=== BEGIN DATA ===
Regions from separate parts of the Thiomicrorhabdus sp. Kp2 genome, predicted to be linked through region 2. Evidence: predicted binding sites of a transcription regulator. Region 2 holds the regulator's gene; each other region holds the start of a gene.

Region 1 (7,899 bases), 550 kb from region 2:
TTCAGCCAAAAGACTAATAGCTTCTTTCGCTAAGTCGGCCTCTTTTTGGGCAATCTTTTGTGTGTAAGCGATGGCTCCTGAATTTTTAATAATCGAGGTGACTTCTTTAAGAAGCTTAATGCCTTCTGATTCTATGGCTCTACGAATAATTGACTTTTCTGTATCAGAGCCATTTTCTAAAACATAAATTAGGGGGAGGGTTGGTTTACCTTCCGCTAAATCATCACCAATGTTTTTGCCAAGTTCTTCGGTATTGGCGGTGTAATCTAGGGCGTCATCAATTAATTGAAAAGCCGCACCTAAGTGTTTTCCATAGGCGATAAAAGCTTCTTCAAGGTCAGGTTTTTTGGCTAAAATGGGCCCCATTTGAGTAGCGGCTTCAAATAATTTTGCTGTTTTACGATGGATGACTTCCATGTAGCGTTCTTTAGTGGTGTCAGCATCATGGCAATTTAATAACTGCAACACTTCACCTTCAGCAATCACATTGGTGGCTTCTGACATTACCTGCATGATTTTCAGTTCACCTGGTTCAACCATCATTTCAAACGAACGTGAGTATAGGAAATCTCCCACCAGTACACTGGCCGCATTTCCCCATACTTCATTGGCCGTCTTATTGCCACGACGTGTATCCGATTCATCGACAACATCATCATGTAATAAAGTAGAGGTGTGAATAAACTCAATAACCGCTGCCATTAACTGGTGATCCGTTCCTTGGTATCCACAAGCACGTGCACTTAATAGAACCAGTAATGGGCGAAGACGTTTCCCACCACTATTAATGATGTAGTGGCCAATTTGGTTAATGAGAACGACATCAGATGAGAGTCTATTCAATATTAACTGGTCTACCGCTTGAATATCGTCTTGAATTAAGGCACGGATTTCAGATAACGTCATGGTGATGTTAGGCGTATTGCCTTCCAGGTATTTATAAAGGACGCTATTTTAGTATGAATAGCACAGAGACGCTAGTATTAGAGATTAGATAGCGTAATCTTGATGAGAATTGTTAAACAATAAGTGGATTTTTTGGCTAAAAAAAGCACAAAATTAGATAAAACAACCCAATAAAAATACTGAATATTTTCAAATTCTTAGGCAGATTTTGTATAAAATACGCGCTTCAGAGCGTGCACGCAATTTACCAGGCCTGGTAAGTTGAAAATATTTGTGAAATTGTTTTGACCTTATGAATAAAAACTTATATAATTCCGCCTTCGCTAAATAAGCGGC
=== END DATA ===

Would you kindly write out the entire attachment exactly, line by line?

Regions from separate parts of the Thiomicrorhabdus sp. Kp2 genome, predicted to be linked through region 2. Evidence: predicted binding sites of a transcription regulator. Region 2 holds the regulator's gene; each other region holds the start of a gene.

Region 1 (7,899 bases), 550 kb from region 2:
TTCAGCCAAAAGACTAATAGCTTCTTTCGCTAAGTCGGCCTCTTTTTGGGCAATCTTTTGTGTGTAAGCGATGGCTCCTGAATTTTTAATAATCGAGGTGACTTCTTTAAGAAGCTTAATGCCTTCTGATTCTATGGCTCTACGAATAATTGACTTTTCTGTATCAGAGCCATTTTCTAAAACATAAATTAGGGGGAGGGTTGGTTTACCTTCCGCTAAATCATCACCAATGTTTTTGCCAAGTTCTTCGGTATTGGCGGTGTAATCTAGGGCGTCATCAATTAATTGAAAAGCCGCACCTAAGTGTTTTCCATAGGCGATAAAAGCTTCTTCAAGGTCAGGTTTTTTGGCTAAAATGGGCCCCATTTGAGTAGCGGCTTCAAATAATTTTGCTGTTTTACGATGGATGACTTCCATGTAGCGTTCTTTAGTGGTGTCAGCATCATGGCAATTTAATAACTGCAACACTTCACCTTCAGCAATCACATTGGTGGCTTCTGACATTACCTGCATGATTTTCAGTTCACCTGGTTCAACCATCATTTCAAACGAACGTGAGTATAGGAAATCTCCCACCAGTACACTGGCCGCATTTCCCCATACTTCATTGGCCGTCTTATTGCCACGACGTGTATCCGATTCATCGACAACATCATCATGTAATAAAGTAGAGGTGTGAATAAACTCAATAACCGCTGCCATTAACTGGTGATCCGTTCCTTGGTATCCACAAGCACGTGCACTTAATAGAACCAGTAATGGGCGAAGACGTTTCCCACCACTATTAATGATGTAGTGGCCAATTTGGTTAATGAGAACGACATCAGATGAGAGTCTATTCAATATTAACTGGTCTACCGCTTGAATATCGTCTTGAATTAAGGCACGGATTTCAGATAACGTCATGGTGATGTTAGGCGTATTGCCTTCCAGGTATTTATAAAGGACGCTATTTTAGTATGAATAGCACAGAGACGCTAGTATTAGAGATTAGATAGCGTAATCTTGATGAGAATTGTTAAACAATAAGTGGATTTTTTGGCTAAAAAAAGCACAAAATTAGATAAAACAACCCAATAAAAATACTGAATATTTTCAAATTCTTAGGCAGATTTTGTATAAAATACGCGCTTCAGAGCGTGCACGCAATTTACCAGGCCTGGTAAGTTGAAAATATTTGTGAAATTGTTTTGACCTTATGAATAAAAACTTATATAATTCCGCCTTCGCTAAATAAGCGGC